To find comps, many things factor in. Number of bedrooms and bathrooms, acreage, improvements, as well as year built and square footage. I don't know if they'd consider a bank appraisal since they do their own.
Here is some information that might help, put out by our company, Better Homes and Gardens Rand Realty:
Understanding The Property Tax Grievance Process
Most people think that the property tax grievance process is complicated. Itâ€™s not. It only requires you to do a bit of research, fill out a form, and write a supporting letter, and get all your paperwork submitted by your municipalityâ€™s deadline. Here is a brief (and somewhat simplified) overview of that process.
People sometimes think that their property taxes are set by their assessor. Thatâ€™s not the case. Your municipalityâ€™s assessor does not determine your property taxes. Rather, the assessorâ€™s role is only to determine what the market value is for your property by performing what is essentially the same sort of comparable sales analysis that a real estate agent or appraiser conducts when determining the value of your home when you are buying or selling.
Once the assessor has determined your market value, the assessor then calculates your assessed value, which is a simple mathematical calculation that multiples the market value by a predetermined Uniform Percentage of Value set by the state. The purpose of the Uniform Percentage of Value (â€œUPVâ€) is to provide a standardized assessment calculation to ensure that every property receives an equitable assessment. So, for example, if the UPV is 40%, and your market value is $500,000, your assessed value would be $200,000 ($500,000 times 40%). If your neighborâ€™s home has a market value of $400,000, her assessed value would be $160,000 ($400,000 times 40%).
The Assessment Roll
Once the assessor has determined the assessed value of all the properties in a municipality, the assessorâ€™s office will publish whatâ€™s called the â€œroll,â€ which is a comprehensive listing of all properties, their determined market value, and their assessed value. For most municipalities, the roll is published in the first week of May, a few weeks before grievance applications are due. You can get the roll by going to your local municipality, and in some cases online. You can check on www.randrealty.com after May 1 for links to your local roll publication.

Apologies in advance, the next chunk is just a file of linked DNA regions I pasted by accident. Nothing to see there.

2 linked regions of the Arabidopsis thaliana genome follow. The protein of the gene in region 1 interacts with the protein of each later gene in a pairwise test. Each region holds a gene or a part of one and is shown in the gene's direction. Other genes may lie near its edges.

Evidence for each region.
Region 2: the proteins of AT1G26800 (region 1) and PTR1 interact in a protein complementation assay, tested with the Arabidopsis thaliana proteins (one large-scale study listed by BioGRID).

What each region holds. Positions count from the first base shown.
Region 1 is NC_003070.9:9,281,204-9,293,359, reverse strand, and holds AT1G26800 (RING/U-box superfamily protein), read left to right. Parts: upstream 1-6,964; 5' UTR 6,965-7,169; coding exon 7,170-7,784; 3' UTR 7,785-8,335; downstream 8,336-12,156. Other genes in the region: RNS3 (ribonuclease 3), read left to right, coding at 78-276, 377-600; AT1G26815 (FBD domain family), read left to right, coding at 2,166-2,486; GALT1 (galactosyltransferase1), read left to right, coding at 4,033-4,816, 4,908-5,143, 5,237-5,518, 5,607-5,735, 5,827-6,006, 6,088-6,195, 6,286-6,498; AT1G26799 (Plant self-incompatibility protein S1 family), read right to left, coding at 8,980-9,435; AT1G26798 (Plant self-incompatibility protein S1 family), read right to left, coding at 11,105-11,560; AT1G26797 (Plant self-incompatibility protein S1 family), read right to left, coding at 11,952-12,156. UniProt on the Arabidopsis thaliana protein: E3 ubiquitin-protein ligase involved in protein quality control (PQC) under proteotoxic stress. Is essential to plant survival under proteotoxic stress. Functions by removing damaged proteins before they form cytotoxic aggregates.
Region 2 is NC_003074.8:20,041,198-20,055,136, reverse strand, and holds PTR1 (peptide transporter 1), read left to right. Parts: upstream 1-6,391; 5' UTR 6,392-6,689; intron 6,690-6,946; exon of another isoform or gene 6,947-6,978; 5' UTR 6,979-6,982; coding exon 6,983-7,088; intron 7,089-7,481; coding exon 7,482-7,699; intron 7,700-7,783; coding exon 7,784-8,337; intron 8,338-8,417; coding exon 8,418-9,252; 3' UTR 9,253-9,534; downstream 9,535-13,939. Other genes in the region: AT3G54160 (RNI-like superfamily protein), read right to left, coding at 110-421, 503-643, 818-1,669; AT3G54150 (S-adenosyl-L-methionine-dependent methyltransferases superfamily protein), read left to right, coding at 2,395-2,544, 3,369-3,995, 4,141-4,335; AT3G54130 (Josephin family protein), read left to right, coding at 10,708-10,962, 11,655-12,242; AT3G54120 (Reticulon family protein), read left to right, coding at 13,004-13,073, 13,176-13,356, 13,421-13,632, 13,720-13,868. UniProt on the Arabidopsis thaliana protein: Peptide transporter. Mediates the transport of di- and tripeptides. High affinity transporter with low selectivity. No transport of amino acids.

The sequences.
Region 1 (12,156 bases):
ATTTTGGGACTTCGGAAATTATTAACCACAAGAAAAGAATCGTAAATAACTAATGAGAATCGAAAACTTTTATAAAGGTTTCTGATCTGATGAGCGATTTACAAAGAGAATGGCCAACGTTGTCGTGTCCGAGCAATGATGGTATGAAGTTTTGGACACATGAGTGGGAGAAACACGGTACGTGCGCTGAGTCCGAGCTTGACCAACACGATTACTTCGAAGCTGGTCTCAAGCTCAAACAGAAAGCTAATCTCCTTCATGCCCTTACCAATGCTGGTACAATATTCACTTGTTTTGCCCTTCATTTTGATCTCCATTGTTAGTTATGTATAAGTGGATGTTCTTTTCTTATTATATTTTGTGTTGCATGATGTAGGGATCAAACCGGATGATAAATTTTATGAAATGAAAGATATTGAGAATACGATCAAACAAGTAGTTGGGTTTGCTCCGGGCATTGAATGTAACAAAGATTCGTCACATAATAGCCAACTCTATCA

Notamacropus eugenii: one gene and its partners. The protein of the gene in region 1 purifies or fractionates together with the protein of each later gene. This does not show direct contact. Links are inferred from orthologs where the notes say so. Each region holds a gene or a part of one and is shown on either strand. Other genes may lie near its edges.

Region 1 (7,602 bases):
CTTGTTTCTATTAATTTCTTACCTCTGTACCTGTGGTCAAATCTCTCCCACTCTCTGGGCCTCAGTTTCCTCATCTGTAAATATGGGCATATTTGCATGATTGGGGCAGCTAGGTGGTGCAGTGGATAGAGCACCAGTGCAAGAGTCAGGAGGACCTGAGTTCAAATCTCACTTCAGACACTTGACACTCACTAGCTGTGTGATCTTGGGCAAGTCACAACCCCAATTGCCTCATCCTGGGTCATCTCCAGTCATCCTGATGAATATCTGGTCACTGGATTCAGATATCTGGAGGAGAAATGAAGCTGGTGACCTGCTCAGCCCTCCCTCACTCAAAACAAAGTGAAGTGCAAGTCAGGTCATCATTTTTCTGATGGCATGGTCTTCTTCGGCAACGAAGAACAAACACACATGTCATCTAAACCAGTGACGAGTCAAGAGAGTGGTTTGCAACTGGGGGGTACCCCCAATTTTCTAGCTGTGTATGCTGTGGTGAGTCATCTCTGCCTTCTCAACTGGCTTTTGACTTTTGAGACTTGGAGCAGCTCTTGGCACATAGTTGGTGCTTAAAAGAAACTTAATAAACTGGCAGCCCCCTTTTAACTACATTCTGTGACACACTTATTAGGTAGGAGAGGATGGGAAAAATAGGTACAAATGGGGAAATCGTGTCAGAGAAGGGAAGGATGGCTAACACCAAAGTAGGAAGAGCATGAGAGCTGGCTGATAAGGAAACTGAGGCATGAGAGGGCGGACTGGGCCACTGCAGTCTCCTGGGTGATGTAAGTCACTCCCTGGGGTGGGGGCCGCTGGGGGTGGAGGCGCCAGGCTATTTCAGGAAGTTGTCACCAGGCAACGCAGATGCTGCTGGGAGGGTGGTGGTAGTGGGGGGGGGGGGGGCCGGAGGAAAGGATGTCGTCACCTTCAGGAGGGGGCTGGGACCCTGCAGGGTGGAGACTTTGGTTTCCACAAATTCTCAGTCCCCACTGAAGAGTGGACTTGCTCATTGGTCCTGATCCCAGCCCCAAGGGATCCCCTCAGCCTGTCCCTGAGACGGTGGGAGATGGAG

The purpose of the roll is to provide property owners with fair notice to prepare their grievances once they see the assessorâ€™s determination of their market and assessed value. Again, the roll does not state your property taxes, but provides the market value and assessed value upon which your taxes will be based.
Researching Grounds for a Grievance
Once you know the market value determined by the assessor, you can decide whether you have grounds for filing a complaint about your assessment. Technically, property owners can make four distinct claims for a grievance, including situations where the property is improperly classified (i.e., itâ€™s not commercial property, itâ€™s residential) or exempt from taxation (i.e., itâ€™s a church or school). But the main grievance situation for most homeowners involves the basic complaint that the property is subject to an â€œUnequal Assessmentâ€ because owners of comparable properties have received lower assessments and thus will pay lower taxes.
Essentially, a claim of â€œUnequal Assessmentâ€ boils down to this: you contend that the assessor over-estimated the market value of your property, leading to an inflated assessment value, resulting in your having a higher assessment than other owners of comparable properties. In order to prove that claim, you need to show that the market value of your property is actually lower than the assessorâ€™s determination.
If your review of your propertyâ€™s market value demonstrates that the assessorâ€™s determination of your market value was too high, then you have solid grounds for filing a grievance petition. (much more to follow, was cut off because of space constraints)
Much more here...http://www.randrealty.com/blog.aspx?postid=1595
Dawn M. Barclay
Associate Broker, BH&G Rand Realty, New City